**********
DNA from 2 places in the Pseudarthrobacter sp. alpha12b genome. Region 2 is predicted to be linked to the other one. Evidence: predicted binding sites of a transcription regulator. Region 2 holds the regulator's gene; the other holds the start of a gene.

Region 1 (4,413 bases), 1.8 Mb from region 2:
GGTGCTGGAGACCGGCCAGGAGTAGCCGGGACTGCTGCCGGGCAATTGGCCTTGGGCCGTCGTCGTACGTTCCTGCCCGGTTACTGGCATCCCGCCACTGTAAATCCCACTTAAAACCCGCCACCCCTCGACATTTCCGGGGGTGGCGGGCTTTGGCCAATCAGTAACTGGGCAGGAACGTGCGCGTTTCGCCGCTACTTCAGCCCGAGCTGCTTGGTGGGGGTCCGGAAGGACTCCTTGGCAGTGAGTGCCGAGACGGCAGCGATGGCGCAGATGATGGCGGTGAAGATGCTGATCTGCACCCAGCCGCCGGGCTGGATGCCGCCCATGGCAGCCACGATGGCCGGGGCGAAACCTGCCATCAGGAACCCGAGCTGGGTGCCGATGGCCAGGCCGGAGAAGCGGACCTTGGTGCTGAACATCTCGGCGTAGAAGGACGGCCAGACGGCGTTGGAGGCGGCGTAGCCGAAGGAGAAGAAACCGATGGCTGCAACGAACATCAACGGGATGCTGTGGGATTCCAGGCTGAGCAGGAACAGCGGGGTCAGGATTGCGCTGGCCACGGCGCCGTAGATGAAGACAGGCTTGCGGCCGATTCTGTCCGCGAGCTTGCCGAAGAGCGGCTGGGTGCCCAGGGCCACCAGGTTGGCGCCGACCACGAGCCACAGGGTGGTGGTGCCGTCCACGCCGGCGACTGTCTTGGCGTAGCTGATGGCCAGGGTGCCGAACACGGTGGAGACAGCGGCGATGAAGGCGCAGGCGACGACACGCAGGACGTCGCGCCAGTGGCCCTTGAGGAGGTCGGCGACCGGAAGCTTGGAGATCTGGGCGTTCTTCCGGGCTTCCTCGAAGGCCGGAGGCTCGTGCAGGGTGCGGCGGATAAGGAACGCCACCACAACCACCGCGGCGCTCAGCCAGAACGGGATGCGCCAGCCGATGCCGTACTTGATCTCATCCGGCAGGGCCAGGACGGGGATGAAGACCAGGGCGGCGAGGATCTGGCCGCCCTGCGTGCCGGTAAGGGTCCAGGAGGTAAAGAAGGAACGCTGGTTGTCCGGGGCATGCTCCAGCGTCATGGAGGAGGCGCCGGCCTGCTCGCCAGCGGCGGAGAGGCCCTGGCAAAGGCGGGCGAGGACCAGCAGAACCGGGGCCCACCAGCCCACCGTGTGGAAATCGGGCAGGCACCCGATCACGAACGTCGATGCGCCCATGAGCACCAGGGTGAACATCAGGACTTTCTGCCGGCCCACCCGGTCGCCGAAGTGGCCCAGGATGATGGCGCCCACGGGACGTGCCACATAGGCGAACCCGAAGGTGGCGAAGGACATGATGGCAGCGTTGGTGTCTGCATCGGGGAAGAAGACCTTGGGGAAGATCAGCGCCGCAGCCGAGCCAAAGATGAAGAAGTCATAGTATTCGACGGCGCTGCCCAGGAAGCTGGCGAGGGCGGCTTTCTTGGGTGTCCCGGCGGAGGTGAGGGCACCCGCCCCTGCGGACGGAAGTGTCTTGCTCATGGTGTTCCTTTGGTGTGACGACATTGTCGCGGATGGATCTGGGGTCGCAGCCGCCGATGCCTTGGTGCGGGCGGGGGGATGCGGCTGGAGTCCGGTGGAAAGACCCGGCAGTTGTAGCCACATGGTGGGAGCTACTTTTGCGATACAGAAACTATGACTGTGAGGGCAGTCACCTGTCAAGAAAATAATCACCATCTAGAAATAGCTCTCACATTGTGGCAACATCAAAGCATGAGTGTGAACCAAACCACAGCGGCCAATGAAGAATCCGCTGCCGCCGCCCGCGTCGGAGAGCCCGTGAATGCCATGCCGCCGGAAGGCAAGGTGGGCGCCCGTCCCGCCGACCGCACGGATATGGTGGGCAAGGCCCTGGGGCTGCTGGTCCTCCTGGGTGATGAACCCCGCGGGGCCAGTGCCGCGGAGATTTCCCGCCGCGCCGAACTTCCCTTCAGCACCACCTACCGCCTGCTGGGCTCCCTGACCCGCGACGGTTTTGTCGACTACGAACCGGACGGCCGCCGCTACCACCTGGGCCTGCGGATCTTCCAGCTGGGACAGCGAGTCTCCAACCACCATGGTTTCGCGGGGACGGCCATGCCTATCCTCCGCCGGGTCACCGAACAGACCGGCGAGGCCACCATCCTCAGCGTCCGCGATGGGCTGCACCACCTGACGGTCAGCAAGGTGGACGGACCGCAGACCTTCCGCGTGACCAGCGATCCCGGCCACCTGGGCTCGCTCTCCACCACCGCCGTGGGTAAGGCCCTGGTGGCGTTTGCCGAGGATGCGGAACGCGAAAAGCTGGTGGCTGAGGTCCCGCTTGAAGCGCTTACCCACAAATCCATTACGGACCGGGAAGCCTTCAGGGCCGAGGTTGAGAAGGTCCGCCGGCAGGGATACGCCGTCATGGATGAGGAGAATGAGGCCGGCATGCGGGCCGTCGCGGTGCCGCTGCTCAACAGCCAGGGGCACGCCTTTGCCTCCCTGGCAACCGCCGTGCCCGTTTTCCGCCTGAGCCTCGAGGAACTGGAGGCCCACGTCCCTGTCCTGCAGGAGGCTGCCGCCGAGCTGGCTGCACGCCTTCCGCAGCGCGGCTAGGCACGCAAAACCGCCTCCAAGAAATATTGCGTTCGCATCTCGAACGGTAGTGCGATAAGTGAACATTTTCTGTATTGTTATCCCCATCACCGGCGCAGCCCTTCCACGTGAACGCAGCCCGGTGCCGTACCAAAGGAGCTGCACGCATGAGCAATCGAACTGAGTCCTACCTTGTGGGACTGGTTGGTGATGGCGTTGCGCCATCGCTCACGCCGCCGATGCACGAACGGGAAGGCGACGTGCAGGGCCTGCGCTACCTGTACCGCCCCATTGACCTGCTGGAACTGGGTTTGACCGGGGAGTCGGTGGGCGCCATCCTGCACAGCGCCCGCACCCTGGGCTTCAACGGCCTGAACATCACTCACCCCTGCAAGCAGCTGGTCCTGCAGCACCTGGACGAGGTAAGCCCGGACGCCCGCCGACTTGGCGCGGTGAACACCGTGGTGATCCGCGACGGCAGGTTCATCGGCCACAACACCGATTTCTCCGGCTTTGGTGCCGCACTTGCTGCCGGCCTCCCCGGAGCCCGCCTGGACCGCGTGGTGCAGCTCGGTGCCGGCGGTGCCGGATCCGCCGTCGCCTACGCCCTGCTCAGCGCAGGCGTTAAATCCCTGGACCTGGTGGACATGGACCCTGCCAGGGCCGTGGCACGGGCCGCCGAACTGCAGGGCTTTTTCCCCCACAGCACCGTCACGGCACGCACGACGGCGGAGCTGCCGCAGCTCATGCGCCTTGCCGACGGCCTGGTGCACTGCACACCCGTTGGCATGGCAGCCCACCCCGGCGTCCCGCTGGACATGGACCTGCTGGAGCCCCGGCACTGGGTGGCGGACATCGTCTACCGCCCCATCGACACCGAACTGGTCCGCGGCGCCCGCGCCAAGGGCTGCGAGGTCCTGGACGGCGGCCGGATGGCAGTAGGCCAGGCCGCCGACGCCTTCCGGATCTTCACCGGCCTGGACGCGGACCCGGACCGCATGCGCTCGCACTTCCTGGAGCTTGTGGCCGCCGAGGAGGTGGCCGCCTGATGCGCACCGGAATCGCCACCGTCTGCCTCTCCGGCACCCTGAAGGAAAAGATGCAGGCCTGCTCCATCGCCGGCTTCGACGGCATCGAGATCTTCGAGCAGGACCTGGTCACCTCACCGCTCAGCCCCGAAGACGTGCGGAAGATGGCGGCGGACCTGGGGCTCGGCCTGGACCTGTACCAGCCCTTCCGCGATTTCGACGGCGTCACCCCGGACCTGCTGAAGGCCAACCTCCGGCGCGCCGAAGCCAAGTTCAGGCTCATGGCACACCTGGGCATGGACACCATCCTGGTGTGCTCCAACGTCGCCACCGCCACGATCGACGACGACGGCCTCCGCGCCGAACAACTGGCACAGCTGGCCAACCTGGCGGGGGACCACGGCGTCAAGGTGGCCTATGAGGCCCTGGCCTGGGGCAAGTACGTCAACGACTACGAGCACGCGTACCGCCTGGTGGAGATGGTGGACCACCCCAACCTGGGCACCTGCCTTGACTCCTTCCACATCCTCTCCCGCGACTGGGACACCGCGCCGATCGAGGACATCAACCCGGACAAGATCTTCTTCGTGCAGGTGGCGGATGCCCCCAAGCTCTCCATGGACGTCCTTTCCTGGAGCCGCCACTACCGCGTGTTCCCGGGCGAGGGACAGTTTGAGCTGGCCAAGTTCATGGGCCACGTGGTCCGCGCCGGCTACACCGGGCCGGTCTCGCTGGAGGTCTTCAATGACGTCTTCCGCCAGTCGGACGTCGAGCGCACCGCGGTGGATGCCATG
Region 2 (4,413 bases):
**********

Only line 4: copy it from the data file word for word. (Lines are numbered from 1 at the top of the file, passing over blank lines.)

Region 2 (4,413 bases):